Ancient words of the day: Arcadian Idyll

Arcadian Idyll: an idealised vision about rural life, a country paradise. Arcadia was and still is, a mountainous region in Greece. It was populated mainly by shepherds and the sleepy and fluffy flocks of sheep. In reality, rural life in Arcadia was harsh, poor and beholden to the ravages of unpredictable weather.    However thatContinue reading “Ancient words of the day: Arcadian Idyll”

Ancient word of the day: Kraken

A Kraken is a mythical behemoth. A man-eating and fearsome gigantic cephalopod that drove fear into the hearts of sea-going Scandanavians. The word kraken comes from the Swedish word “krake”, which means twisted. Seen traditionally as a beast to be feared and respected, it also embodied a sense of deep oceanic magic and mystery. KrakenContinue reading “Ancient word of the day: Kraken”

Ancient Word of the Day: Grimmelings

Although similar to the gloaming, grimmelings is a slightly different natural phenomenon at both ends of the rotating sun’s traverse across the sky. Grimmelings – The first or last gleams of the day (Scots, esp. Orkney). From the Norwegian “grimla”, to glimmer before the eyes, to twinkle or blink. Also “grimlins”. Or “the harlot’s hour”:Continue reading “Ancient Word of the Day: Grimmelings”

The quirky meander through the origins of language in the Polish calendar

With a few exceptions that are Latin, the Polish month names of the year take more from the Pagan world of seasonal changes, rather than from the Latin calendar that we all know and use in English. What’s even more interesting is that even though Poland is historically a Catholic country, they chose to distanceContinue reading “The quirky meander through the origins of language in the Polish calendar”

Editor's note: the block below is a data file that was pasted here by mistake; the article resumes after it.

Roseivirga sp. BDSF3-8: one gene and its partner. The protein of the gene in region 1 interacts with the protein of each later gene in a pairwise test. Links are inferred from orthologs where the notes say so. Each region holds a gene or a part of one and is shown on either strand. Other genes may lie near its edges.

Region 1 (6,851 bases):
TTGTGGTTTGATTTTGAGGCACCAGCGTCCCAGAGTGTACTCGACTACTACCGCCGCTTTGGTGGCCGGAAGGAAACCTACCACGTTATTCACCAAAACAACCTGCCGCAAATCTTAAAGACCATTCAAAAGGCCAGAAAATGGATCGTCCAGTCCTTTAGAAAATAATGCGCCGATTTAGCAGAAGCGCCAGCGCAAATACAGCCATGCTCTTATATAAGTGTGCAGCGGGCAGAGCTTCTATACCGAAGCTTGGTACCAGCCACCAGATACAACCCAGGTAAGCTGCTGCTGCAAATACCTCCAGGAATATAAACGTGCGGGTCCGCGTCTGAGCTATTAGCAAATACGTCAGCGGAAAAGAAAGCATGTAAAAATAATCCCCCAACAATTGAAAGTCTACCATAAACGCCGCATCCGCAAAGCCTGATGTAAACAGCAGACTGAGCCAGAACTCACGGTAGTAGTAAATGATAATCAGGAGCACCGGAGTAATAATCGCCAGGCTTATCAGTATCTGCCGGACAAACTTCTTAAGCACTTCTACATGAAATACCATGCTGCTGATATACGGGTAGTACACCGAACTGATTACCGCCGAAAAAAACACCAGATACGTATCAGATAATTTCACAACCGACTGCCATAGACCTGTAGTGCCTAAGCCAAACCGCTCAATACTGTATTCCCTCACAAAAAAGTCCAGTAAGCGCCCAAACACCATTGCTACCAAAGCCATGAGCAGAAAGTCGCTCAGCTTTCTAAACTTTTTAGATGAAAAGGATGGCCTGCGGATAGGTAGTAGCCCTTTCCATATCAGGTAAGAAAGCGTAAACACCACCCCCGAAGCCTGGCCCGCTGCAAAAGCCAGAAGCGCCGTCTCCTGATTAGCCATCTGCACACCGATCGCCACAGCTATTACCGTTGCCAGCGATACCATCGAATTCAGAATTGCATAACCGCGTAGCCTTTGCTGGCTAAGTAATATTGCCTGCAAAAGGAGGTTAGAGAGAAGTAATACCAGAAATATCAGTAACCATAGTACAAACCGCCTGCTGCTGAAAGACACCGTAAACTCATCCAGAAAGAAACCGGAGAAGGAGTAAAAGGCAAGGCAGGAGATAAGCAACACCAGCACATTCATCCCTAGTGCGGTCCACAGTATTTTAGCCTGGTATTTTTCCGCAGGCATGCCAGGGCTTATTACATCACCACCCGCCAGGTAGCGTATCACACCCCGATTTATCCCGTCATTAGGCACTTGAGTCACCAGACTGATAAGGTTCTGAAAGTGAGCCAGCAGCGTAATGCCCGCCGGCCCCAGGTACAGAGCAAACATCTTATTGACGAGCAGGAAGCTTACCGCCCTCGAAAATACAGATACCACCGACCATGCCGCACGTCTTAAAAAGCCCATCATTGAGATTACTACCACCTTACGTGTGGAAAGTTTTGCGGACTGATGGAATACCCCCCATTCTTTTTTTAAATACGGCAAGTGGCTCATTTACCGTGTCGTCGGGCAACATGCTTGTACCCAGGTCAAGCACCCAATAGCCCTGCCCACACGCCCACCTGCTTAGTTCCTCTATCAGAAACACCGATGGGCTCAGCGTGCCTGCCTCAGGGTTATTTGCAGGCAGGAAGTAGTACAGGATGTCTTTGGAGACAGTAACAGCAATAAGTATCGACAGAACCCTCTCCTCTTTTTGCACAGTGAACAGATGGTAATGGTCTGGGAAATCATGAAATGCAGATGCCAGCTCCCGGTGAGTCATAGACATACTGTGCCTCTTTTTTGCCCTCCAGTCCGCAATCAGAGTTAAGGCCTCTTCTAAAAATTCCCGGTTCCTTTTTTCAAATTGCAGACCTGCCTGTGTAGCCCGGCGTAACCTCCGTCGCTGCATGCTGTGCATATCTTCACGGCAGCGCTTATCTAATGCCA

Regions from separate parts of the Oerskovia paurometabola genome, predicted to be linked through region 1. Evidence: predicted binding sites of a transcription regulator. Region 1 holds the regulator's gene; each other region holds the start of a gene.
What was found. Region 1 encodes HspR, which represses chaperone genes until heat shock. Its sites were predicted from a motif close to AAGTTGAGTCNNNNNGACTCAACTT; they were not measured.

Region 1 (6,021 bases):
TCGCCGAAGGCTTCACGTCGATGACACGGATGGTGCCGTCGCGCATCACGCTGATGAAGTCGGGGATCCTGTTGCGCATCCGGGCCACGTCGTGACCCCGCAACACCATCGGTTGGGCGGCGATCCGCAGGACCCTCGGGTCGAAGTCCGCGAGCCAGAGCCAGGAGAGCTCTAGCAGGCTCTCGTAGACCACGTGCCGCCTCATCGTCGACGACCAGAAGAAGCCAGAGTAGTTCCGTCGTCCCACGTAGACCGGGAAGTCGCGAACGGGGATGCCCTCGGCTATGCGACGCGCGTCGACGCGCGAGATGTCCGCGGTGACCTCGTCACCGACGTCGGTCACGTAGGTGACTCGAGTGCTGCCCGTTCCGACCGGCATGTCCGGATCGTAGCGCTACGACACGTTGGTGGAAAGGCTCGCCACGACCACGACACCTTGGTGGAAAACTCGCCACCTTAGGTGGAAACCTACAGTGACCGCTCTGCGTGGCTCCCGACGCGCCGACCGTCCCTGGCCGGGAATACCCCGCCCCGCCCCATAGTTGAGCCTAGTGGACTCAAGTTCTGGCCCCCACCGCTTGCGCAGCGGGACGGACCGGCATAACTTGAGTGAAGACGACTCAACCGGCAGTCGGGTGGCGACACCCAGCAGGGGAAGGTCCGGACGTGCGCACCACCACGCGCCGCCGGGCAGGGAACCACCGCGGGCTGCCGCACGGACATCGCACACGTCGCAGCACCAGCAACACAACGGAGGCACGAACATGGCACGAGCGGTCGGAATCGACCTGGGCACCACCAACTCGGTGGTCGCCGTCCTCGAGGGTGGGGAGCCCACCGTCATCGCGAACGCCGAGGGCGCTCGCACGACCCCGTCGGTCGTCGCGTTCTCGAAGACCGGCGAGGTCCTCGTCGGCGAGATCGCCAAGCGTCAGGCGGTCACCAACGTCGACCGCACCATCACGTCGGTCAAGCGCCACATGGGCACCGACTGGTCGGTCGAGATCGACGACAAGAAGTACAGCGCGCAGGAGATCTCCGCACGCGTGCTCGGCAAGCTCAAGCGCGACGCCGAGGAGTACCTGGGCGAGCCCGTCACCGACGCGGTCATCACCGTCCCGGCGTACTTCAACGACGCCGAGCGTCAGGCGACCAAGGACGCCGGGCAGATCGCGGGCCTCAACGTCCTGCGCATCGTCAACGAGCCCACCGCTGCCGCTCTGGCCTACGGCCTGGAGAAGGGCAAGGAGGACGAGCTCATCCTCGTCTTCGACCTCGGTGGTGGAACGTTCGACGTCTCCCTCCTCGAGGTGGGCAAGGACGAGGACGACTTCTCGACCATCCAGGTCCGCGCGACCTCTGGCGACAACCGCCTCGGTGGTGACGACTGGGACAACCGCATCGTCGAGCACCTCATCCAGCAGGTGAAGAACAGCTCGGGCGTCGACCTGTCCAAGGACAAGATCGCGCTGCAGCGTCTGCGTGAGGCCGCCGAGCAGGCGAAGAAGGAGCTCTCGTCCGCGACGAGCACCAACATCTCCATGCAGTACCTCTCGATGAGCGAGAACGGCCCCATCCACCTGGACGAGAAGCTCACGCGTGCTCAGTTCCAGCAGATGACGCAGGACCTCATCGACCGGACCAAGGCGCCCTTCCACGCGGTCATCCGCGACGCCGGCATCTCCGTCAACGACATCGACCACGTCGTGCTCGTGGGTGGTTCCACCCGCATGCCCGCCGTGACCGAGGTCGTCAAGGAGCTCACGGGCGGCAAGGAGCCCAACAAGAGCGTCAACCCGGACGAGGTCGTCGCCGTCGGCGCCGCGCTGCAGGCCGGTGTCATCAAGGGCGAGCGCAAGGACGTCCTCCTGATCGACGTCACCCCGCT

Ancient Word of the Day: Hibernal

Hibernal From Latin hībernālis (“wintry”), from hiems (“winter”), hibernal is term for something that refers to winter. On this, the long, long night of Winter Solistice of the southern hemisphere, the dawns and the gloamings grow ever deeper and more thickly velveteen black. Although this point in time marks the darkest, longest night and from this kernel grows the essence ofContinue reading “Ancient Word of the Day: Hibernal”

Ancient words of the day: Glamour and grammar

Glamour is an 18th Century corruption of the word grammar. Or the occult processes that were traditionally associated with learning during the middle ages. The words grammar and glamour are also associated with the word grimoire – a spell-book. Glamourie: witchcraft, magic, fascination or a spell Glaumerify: to cast a spell over or bewich Glamour-bead:Continue reading “Ancient words of the day: Glamour and grammar”

Ancient word of the day: Tsundoku

The Japanese word, “Tsundoku”, which literally means “reading pile”, dates back all the way to the Meiji era (1868-1912). It’s a unique word for which there is no English equivalent. If you’re an avid reader though, you will well understand that feeling…it’s pure happiness, the feeling of knowing that you have many more books readyContinue reading “Ancient word of the day: Tsundoku”

Ancient word of the day: Dægeseage

The ancient word of the day is Dægeseage. This is an old English word for daisy. The origin of Dægeseage is literally daisy or day’s eye. Which makes sense when you think about the quaint little flower and its tendency to follow the arc of the sun through the sky from dawn to dusk, soaking in as much light and goodness as possible.

Ancient word of the day: Bóithrín

The word bóithrín comes from small (ín) Cow (bó) path. This is a path can either be man-made or created by cow meandering. Bóthar for road and botharín for small road – in the diminutive form. This became boreen or bohereen in Hiberno-English.